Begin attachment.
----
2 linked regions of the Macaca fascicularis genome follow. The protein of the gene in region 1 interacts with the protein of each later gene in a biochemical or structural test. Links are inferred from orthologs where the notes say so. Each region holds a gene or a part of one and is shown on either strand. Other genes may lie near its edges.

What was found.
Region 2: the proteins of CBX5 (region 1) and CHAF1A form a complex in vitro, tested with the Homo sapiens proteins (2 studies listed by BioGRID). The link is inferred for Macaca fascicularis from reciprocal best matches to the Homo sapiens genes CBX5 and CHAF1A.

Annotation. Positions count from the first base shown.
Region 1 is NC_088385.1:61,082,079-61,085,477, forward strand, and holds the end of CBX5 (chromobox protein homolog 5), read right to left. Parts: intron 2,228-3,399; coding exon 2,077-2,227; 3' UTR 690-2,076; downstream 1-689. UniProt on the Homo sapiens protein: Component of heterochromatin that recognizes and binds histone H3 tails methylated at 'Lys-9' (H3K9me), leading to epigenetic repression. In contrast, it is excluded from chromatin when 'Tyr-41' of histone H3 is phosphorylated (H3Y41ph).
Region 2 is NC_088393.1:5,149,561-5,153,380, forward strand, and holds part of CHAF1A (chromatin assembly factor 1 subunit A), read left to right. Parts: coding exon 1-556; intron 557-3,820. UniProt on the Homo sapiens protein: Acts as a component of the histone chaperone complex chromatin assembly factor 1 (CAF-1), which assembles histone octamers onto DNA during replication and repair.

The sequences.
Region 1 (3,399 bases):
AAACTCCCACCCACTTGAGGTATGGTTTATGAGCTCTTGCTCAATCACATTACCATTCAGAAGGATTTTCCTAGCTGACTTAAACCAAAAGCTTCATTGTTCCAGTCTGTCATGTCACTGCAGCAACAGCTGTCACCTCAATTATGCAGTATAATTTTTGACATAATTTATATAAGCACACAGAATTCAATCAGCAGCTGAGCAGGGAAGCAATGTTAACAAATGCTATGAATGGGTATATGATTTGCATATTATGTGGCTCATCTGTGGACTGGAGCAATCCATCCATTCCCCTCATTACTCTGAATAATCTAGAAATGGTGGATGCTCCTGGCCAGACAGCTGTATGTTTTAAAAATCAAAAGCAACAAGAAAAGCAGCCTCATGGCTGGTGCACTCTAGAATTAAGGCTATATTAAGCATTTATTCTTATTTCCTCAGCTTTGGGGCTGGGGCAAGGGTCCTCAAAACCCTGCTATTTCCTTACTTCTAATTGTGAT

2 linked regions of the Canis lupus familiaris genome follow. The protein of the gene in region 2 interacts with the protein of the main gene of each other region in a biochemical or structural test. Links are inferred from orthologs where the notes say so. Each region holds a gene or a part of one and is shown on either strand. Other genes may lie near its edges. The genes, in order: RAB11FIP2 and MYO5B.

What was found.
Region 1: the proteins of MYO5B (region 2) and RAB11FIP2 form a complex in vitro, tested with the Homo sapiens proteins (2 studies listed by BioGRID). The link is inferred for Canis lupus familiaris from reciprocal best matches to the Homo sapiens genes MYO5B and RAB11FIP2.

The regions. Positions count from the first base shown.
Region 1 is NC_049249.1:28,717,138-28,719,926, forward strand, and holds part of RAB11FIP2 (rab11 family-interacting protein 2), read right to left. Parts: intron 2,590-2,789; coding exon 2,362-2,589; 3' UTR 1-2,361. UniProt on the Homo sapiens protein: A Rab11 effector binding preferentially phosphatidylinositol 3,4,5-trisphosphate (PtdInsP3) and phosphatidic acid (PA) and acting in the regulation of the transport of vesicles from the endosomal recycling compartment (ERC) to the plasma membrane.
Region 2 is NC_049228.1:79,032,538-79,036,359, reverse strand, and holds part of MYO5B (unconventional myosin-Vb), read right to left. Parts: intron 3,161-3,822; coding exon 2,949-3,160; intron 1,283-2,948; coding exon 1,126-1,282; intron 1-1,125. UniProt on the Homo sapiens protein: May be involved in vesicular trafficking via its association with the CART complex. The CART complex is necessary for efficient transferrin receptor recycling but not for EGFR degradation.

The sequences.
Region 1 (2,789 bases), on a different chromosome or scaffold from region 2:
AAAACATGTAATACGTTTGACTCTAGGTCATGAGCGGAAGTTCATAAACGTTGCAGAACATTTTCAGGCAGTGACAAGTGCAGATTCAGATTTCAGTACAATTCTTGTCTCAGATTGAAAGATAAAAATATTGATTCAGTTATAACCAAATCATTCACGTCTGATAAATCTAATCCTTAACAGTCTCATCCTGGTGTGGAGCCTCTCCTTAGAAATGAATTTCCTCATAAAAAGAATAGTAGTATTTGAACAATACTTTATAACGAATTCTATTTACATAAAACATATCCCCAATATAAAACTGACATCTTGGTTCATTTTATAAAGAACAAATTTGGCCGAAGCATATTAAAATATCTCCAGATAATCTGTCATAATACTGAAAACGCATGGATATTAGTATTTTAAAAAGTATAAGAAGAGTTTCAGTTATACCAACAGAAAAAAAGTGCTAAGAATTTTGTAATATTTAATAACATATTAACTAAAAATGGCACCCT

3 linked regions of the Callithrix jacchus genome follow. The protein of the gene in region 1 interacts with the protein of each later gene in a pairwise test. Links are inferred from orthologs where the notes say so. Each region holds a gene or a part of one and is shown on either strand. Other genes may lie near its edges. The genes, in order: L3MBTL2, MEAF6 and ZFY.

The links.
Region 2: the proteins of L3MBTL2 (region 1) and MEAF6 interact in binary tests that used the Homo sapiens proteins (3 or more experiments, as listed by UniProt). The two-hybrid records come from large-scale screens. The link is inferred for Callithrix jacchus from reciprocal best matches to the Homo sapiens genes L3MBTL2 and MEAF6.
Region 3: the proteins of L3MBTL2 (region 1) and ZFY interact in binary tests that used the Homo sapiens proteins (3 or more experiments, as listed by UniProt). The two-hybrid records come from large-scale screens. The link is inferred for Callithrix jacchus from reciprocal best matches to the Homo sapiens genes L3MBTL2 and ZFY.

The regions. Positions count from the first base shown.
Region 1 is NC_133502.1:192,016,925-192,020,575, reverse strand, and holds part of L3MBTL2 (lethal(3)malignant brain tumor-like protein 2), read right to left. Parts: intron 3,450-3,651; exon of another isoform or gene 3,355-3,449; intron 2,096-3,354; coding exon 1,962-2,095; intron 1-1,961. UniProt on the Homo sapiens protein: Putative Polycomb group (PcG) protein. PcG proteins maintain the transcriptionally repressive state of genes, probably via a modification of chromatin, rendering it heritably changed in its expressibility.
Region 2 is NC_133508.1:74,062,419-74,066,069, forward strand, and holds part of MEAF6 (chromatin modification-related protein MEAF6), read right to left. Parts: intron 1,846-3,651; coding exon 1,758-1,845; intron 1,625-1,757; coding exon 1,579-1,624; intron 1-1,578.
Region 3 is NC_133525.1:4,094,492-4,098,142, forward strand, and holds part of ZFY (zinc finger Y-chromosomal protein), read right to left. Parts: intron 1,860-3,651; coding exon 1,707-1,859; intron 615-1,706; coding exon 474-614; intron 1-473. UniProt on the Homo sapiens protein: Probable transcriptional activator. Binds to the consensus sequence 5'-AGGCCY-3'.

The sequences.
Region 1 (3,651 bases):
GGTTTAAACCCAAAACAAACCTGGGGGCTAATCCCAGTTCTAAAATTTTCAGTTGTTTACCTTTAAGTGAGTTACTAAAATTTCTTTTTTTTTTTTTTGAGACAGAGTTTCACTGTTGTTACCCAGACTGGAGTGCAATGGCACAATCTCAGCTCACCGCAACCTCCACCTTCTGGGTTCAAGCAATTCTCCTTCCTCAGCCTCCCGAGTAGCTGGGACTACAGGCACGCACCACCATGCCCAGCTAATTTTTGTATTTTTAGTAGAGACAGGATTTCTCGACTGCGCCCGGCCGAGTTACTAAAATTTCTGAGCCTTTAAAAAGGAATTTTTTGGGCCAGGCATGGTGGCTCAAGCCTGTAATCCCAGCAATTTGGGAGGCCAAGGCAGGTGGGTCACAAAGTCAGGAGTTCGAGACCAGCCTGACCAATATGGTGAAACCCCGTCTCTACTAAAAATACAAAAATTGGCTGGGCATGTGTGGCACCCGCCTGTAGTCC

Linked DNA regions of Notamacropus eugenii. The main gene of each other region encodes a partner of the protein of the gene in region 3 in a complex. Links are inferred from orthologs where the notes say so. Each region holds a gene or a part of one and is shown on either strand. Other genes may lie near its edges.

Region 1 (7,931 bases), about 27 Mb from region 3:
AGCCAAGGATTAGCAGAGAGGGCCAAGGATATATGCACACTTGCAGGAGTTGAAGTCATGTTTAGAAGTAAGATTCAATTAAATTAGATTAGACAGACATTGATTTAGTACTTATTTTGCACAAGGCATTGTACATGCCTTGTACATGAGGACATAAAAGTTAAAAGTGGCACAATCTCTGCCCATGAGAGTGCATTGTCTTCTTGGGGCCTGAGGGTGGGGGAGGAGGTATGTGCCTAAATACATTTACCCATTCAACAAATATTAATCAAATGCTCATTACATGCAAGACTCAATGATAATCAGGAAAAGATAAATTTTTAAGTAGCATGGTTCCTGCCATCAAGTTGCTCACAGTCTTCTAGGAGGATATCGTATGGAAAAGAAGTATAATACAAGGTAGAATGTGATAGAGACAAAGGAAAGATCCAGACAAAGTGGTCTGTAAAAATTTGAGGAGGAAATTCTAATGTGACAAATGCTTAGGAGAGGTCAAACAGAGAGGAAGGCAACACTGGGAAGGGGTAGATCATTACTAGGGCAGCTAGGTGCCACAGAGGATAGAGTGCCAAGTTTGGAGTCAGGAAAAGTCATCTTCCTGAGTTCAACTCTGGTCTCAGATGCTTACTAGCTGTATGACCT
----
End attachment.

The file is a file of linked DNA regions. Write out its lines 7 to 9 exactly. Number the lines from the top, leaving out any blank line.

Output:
The sequences.
Region 1 (3,399 bases):
AAACTCCCACCCACTTGAGGTATGGTTTATGAGCTCTTGCTCAATCACATTACCATTCAGAAGGATTTTCCTAGCTGACTTAAACCAAAAGCTTCATTGTTCCAGTCTGTCATGTCACTGCAGCAACAGCTGTCACCTCAATTATGCAGTATAATTTTTGACATAATTTATATAAGCACACAGAATTCAATCAGCAGCTGAGCAGGGAAGCAATGTTAACAAATGCTATGAATGGGTATATGATTTGCATATTATGTGGCTCATCTGTGGACTGGAGCAATCCATCCATTCCCCTCATTACTCTGAATAATCTAGAAATGGTGGATGCTCCTGGCCAGACAGCTGTATGTTTTAAAAATCAAAAGCAACAAGAAAAGCAGCCTCATGGCTGGTGCACTCTAGAATTAAGGCTATATTAAGCATTTATTCTTATTTCCTCAGCTTTGGGGCTGGGGCAAGGGTCCTCAAAACCCTGCTATTTCCTTACTTCTAATTGTGAT